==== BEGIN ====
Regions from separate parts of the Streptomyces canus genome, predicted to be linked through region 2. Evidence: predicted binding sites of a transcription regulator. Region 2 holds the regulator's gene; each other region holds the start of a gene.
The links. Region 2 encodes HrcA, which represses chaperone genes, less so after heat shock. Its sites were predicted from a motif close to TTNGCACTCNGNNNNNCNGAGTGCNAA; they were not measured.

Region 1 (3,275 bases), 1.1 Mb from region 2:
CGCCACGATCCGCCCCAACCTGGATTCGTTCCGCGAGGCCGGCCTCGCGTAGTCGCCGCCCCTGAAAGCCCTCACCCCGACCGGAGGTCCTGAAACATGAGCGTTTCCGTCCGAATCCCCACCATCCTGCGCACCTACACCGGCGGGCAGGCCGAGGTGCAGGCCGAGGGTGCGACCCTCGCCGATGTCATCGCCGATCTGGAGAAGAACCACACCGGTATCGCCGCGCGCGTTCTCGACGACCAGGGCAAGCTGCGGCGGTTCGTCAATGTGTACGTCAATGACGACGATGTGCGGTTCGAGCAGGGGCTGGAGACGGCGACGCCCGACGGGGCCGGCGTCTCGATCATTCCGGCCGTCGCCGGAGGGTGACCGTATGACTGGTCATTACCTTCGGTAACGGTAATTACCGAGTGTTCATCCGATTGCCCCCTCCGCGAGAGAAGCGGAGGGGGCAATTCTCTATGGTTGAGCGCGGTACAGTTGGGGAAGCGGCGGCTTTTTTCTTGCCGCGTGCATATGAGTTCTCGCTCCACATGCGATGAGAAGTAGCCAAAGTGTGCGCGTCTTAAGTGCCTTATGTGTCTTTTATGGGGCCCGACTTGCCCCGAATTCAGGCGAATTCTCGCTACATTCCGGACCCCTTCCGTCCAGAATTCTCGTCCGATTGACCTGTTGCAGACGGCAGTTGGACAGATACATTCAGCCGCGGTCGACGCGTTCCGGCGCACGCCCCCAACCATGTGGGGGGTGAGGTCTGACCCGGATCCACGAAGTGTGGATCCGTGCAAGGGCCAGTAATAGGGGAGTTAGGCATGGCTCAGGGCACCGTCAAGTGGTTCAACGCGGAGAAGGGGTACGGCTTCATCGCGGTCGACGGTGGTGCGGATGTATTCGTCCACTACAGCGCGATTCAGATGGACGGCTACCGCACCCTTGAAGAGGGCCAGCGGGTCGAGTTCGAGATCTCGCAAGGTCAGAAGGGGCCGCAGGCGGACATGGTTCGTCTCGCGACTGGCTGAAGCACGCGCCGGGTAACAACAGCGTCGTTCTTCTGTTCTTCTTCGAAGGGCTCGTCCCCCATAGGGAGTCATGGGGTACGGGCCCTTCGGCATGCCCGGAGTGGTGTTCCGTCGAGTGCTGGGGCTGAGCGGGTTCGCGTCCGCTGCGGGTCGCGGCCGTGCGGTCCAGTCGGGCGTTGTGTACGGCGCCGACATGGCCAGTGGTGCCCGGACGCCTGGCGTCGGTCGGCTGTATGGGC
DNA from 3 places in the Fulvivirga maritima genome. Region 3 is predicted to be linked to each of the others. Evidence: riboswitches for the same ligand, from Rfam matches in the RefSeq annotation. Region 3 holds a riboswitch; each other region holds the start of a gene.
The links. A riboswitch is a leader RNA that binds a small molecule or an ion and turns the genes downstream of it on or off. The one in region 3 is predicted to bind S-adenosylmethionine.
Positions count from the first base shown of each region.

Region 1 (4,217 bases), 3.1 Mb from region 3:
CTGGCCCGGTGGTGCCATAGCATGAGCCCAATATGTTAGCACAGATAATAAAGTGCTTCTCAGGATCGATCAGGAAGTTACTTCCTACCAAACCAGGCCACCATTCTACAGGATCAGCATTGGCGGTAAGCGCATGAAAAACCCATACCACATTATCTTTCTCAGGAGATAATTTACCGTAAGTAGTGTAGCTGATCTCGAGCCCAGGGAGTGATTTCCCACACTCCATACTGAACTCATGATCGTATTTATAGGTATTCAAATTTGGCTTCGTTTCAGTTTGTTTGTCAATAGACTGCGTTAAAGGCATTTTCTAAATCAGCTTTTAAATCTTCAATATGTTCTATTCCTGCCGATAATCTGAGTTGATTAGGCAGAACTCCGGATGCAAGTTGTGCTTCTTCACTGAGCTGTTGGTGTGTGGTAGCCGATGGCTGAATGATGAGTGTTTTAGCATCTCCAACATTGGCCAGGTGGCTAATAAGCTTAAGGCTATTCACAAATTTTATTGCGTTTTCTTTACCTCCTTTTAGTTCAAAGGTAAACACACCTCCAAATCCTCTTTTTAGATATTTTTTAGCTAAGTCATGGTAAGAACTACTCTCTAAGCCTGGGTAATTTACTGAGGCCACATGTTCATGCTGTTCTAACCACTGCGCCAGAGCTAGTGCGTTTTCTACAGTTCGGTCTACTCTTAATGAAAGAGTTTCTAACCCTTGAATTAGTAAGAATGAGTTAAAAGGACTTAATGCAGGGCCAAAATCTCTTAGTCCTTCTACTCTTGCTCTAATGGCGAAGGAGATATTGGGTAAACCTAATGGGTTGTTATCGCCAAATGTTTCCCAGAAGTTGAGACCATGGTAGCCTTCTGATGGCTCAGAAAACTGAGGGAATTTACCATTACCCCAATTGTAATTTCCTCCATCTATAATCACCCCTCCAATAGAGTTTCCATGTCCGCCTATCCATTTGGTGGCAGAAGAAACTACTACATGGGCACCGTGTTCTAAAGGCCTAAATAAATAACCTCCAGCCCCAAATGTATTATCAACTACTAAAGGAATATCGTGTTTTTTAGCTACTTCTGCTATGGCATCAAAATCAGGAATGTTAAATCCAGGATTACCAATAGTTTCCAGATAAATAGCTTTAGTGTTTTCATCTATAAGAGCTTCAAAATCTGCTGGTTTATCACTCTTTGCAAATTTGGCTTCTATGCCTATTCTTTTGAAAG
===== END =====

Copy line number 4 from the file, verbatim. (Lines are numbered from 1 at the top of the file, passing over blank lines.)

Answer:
CGCCACGATCCGCCCCAACCTGGATTCGTTCCGCGAGGCCGGCCTCGCGTAGTCGCCGCCCCTGAAAGCCCTCACCCCGACCGGAGGTCCTGAAACATGAGCGTTTCCGTCCGAATCCCCACCATCCTGCGCACCTACACCGGCGGGCAGGCCGAGGTGCAGGCCGAGGGTGCGACCCTCGCCGATGTCATCGCCGATCTGGAGAAGAACCACACCGGTATCGCCGCGCGCGTTCTCGACGACCAGGGCAAGCTGCGGCGGTTCGTCAATGTGTACGTCAATGACGACGATGTGCGGTTCGAGCAGGGGCTGGAGACGGCGACGCCCGACGGGGCCGGCGTCTCGATCATTCCGGCCGTCGCCGGAGGGTGACCGTATGACTGGTCATTACCTTCGGTAACGGTAATTACCGAGTGTTCATCCGATTGCCCCCTCCGCGAGAGAAGCGGAGGGGGCAATTCTCTATGGTTGAGCGCGGTACAGTTGGGGAAGCGGCGGCTTTTTTCTTGCCGCGTGCATATGAGTTCTCGCTCCACATGCGATGAGAAGTAGCCAAAGTGTGCGCGTCTTAAGTGCCTTATGTGTCTTTTATGGGGCCCGACTTGCCCCGAATTCAGGCGAATTCTCGCTACATTCCGGACCCCTTCCGTCCAGAATTCTCGTCCGATTGACCTGTTGCAGACGGCAGTTGGACAGATACATTCAGCCGCGGTCGACGCGTTCCGGCGCACGCCCCCAACCATGTGGGGGGTGAGGTCTGACCCGGATCCACGAAGTGTGGATCCGTGCAAGGGCCAGTAATAGGGGAGTTAGGCATGGCTCAGGGCACCGTCAAGTGGTTCAACGCGGAGAAGGGGTACGGCTTCATCGCGGTCGACGGTGGTGCGGATGTATTCGTCCACTACAGCGCGATTCAGATGGACGGCTACCGCACCCTTGAAGAGGGCCAGCGGGTCGAGTTCGAGATCTCGCAAGGTCAGAAGGGGCCGCAGGCGGACATGGTTCGTCTCGCGACTGGCTGAAGCACGCGCCGGGTAACAACAGCGTCGTTCTTCTGTTCTTCTTCGAAGGGCTCGTCCCCCATAGGGAGTCATGGGGTACGGGCCCTTCGGCATGCCCGGAGTGGTGTTCCGTCGAGTGCTGGGGCTGAGCGGGTTCGCGTCCGCTGCGGGTCGCGGCCGTGCGGTCCAGTCGGGCGTTGTGTACGGCGCCGACATGGCCAGTGGTGCCCGGACGCCTGGCGTCGGTCGGCTGTATGGGC